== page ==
Getting pulled over by the cops in Caracas is not the same as it is in Seattle. You’ll never guess what happens to this unsuspecting 33 year-old white guy….OR…At 1:42 your jaw will drop….OR….After you hear this you’ll never regard the police in the same way again…
(This is just a round-about way of showing my dislike for that first line above. What a lame sentence it is. But adding a ridiculous bait-line to make it sound like an Upworthy teaser is more fun than deleting it. Side note: I abhor those teasers. They repel me and make me close my Facebook tab. So I actually love them for that reason. Oooh, so delightfully complicated.)
Hopefully this post isn’t too long for you readers. It’s a pretty good story.
So back in November after the Capoeira batizado some of us went to lunch at a local establishment in the La Castellana neighborhood called El León. After lunch our friend Terran asked for a ride home but I had ridden my scooter and only had one helmet. So I gave her mine and tried to drive safely. We made it almost all the way to Calle la Cinta when at the church corner the Baruta Police asked us to pull over right in front of MacDanny’s. I almost ignored them, knowing that tactic had worked for some people in the past, but I knew I would have to pass back by there shortly after dropping Terran off at home. So I obliged.
Now, knowing the reputation for cops in Venezuela you can understand how I wasn’t feeling completely at ease. But I wasn’t scared because of all the police in Caracas, the Baruta Police have the best reputation. We got off the scooter and turned it off and they made me show them what I had in the scooter and my bags. They weren’t really acting like bullies so at that point (here’s where you’ll never believe what happens to this unsuspecting 33-year old white guy) I decided to take the honesty approach.
“No tienes casco.” They pointed out that I didn’t have a helmet. “Estabas tomando alcohol?” They asked if I had been drinking alcohol. “Eres de la embajada?” Do you work at the embassy?
“No, solo jugo de fresa,” I lied in the most honest voice possible. (For the record I had one beer over an hour earlier but didn’t think the whole truth would have served me well. I had strawberry juice after the beer.) “Y somos profesores acá en Escuela Campo Alegre. El casco le presté a mi amiga porque estabamos almorzando en La Castellana y me preguntó si pudiera llevarla a su casa, y ya que llegamos allí separados solo tenía una–”
“Saca los papeles.” They asked to see the paperwork. Of course. Just my luck.
Here’s where I start being fully honest (and here’s where your jaw will drop): “Mira, no tengo papeles porque no existen. Compré la moto de un amigo, otro profesor de ECA, allí mismo, que se fue de Venezuela en el año pasado.” Look, the paperwork for the scooter doesn’t exist. I bought the scooter from a teacher friend, here at ECA, who left last year.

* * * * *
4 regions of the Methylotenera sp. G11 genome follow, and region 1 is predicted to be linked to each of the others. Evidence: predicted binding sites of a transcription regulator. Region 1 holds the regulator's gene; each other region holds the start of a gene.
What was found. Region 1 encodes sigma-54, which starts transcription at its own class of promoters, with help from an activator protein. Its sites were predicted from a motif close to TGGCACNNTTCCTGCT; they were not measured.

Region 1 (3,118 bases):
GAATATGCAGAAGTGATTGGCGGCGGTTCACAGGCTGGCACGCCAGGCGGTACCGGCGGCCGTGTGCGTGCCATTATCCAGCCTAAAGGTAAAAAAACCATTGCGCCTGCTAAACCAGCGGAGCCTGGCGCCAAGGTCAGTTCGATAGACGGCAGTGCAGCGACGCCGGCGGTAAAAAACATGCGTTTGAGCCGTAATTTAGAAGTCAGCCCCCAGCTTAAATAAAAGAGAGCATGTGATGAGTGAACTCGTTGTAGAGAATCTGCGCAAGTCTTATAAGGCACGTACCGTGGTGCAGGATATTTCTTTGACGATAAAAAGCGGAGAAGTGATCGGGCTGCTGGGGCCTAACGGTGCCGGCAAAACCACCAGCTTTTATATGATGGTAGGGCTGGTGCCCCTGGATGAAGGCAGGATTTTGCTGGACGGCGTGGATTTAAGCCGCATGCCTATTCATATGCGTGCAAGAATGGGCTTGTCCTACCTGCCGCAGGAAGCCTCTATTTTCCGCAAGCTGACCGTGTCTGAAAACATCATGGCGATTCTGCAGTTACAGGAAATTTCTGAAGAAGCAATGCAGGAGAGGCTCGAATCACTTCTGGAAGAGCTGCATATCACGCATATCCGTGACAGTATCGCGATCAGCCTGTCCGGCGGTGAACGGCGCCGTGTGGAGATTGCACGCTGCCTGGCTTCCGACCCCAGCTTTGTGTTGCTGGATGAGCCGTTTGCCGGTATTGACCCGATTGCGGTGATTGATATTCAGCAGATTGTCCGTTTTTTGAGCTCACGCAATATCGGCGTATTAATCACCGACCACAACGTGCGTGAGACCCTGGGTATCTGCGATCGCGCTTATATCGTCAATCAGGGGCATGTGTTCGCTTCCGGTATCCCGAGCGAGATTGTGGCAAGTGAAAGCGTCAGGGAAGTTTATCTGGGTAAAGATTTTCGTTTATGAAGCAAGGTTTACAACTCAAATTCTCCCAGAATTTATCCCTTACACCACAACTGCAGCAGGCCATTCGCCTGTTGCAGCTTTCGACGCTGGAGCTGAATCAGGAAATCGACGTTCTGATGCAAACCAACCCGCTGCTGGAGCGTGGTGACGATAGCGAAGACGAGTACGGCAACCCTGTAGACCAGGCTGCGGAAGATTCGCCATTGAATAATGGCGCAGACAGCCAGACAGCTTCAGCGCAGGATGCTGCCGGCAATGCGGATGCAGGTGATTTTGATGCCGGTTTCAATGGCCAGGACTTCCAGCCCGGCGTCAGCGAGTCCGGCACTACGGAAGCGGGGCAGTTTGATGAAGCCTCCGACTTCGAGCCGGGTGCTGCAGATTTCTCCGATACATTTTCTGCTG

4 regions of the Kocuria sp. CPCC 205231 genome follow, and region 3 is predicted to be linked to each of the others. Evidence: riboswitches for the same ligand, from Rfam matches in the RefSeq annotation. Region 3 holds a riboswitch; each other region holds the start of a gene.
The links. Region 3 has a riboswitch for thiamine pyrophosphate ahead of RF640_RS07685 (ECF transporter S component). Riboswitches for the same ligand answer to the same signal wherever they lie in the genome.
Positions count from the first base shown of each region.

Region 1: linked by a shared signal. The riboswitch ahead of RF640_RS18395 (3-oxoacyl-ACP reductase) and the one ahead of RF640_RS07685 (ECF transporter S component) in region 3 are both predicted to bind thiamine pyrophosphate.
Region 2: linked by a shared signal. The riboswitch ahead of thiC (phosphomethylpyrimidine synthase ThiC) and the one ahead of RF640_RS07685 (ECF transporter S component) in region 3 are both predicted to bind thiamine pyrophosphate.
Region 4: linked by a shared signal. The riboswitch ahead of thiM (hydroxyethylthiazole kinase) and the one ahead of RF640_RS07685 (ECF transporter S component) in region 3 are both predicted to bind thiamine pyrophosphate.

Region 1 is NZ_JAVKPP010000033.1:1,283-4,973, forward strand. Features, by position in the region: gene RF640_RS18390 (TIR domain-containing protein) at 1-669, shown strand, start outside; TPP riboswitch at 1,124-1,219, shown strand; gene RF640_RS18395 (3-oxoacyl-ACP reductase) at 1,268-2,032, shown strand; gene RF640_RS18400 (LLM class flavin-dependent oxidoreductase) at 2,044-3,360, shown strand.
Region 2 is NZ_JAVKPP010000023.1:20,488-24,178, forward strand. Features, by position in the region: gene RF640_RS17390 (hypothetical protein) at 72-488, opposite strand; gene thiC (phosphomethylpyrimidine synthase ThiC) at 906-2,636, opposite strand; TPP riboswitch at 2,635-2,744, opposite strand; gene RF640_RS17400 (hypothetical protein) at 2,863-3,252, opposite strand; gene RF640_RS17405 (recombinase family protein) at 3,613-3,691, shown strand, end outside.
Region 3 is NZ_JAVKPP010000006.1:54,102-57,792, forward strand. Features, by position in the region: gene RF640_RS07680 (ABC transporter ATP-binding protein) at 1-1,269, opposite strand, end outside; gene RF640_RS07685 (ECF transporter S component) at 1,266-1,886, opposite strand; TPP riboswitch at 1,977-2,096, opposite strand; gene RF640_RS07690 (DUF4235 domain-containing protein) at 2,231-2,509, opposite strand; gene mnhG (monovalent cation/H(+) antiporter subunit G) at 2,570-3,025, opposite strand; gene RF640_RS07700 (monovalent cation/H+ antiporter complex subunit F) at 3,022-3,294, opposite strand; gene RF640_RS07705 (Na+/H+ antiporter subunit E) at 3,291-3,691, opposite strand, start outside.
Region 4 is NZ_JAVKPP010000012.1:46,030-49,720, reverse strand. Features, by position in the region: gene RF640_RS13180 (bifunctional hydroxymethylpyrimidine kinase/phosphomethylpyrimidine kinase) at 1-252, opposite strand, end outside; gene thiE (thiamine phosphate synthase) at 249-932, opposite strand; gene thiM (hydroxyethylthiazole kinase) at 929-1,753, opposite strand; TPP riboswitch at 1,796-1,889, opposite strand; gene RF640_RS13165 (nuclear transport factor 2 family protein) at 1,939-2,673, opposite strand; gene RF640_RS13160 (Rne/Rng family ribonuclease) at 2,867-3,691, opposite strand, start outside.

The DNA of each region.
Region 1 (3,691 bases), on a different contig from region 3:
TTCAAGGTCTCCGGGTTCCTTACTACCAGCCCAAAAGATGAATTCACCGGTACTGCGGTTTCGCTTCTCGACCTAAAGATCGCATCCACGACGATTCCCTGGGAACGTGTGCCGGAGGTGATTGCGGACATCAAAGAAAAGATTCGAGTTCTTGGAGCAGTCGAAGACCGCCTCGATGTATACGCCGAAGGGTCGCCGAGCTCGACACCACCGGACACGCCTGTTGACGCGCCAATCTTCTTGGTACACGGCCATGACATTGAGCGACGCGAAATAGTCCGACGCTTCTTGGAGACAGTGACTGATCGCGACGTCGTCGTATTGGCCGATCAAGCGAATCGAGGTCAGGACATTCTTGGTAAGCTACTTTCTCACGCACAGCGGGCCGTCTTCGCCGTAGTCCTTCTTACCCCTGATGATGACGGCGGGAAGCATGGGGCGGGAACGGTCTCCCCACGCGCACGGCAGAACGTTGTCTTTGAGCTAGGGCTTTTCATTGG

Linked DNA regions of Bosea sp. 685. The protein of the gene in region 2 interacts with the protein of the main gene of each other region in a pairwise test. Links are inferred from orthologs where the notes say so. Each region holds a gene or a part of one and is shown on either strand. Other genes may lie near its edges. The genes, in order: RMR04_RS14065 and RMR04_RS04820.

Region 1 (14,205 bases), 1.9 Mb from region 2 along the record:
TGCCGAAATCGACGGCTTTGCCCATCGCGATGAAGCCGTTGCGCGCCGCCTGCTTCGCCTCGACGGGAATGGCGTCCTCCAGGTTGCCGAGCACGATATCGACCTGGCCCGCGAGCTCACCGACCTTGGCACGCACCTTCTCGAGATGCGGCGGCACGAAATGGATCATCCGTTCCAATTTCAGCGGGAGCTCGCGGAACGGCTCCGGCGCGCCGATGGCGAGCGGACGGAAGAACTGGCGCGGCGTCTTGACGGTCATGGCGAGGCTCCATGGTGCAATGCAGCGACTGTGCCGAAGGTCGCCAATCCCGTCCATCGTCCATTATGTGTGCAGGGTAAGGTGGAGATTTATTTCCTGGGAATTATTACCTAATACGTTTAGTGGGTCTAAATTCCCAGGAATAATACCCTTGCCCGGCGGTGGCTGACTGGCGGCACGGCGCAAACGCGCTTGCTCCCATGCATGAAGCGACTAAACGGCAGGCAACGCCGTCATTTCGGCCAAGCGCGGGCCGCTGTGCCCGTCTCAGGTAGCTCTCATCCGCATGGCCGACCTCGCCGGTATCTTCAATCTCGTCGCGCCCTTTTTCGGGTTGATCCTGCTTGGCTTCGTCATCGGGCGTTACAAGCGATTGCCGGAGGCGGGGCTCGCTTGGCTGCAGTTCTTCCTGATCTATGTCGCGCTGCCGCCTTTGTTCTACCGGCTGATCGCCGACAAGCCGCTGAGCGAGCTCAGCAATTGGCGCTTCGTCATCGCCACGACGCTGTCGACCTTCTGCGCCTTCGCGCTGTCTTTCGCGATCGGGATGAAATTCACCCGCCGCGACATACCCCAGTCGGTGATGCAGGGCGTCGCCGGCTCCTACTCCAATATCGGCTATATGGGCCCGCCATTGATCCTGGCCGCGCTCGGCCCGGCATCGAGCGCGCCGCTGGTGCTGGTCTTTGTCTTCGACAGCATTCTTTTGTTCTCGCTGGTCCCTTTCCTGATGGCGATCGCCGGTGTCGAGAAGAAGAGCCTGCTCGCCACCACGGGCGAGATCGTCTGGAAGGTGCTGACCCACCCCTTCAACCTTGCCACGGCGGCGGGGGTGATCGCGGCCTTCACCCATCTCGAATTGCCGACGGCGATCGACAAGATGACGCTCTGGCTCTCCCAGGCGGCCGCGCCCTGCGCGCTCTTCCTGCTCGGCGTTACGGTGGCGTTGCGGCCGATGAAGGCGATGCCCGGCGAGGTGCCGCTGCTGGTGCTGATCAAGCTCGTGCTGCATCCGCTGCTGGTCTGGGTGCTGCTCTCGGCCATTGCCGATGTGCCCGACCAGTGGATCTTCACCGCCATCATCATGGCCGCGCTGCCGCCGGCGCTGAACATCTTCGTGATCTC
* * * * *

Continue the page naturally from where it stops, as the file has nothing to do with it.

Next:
“No papeles?” The three cops kinda just breathed in through their teeth and exchanged glances as the one who was in charge pulled out a ticket/rules of the road booklet. Honesty — so far so good, I thought.
“ID or Passport?”
I looked through my wallet. Oh shit. No ID. I had to be honest here too. “Perdon, pero no los tengo. Deje la cédula y mi tarjeta de debito con mi esposa porque tenía que llevar nuestro hijo a almorzar.” I told them that I didn’t have any form of ID with me because Kat needed them so she could pay for lunch with Graham. At this point I figured I’d end up being honest all the way to jail.
So the one in charge stepped close to me and very quickly but seriously showed me in his booklet the laws I was breaking. I couldn’t quite make out the fine print. And then on the ticket he wrote down for me the fine for breaking each of those laws — 1300 for the helmet, 700 for no paperwork, 900 for no ID — but then the guy who actually asked me to stop looked over and corrected the one in charge, “No, andar sin casco es 1600.” This is when I knew I’d be okay. Because it was clear now that they just wanted money.
“Sabes que sin papeles y cedula podemos embargar tu moto ahorita y jamas la verías.” You know we could just seize your scooter now and you’d never see it again, right?
“Sí, claro, yo sé. Pero puedo pagar la multa ahora?” Yes, of course, I know. May I pay the fine now?
It must have been the right question at the right time because the guy in charge was apparently no longer in charge. He called over a guy in a different color shirt to explain the situation, in a voice that was close to mockery. “Este tipo está preguntando si puede pagar ahora y llevar su moto. Qué piensa?” This guy is asking if he can just pay now and take his scooter home. What do you think? (And after hearing this you’ll never regard police in the same way again.) The new guy in charge looked me over a couple times and then got straight to the point. “Puede ser. Cuántos tienes?” Could be. How much money do you have?
At that I quickly explain to Terran in English that we would have to give them whatever money we had, at least to cover about 3200 Bs. I start taking out money to hand to the new boss but he waves me off quickly and leads me to the sidewalk behind a big tree. “Aquí no.” I guess they don’t like to take cash payment for tickets in the middle of the street.
So I counted out the 800 that I had and Terran handed him a stack of 100s that he didn’t bother counting and shooed us away saying that was enough. (In reality we only ended up paying about 2400 Bs.) We were now in the clear, so I was feeling great, victorious even. So I gave a genuine smile, put out my hand to show good sportsmanship and said, “Gracias, Señor. Fue un placer. Tenga un feliz día.” Thank you, sir. It was a pleasure. Have a great day. The thought crossed my mind to ask for a selfie with him but he turned away pretty quick after the handshake.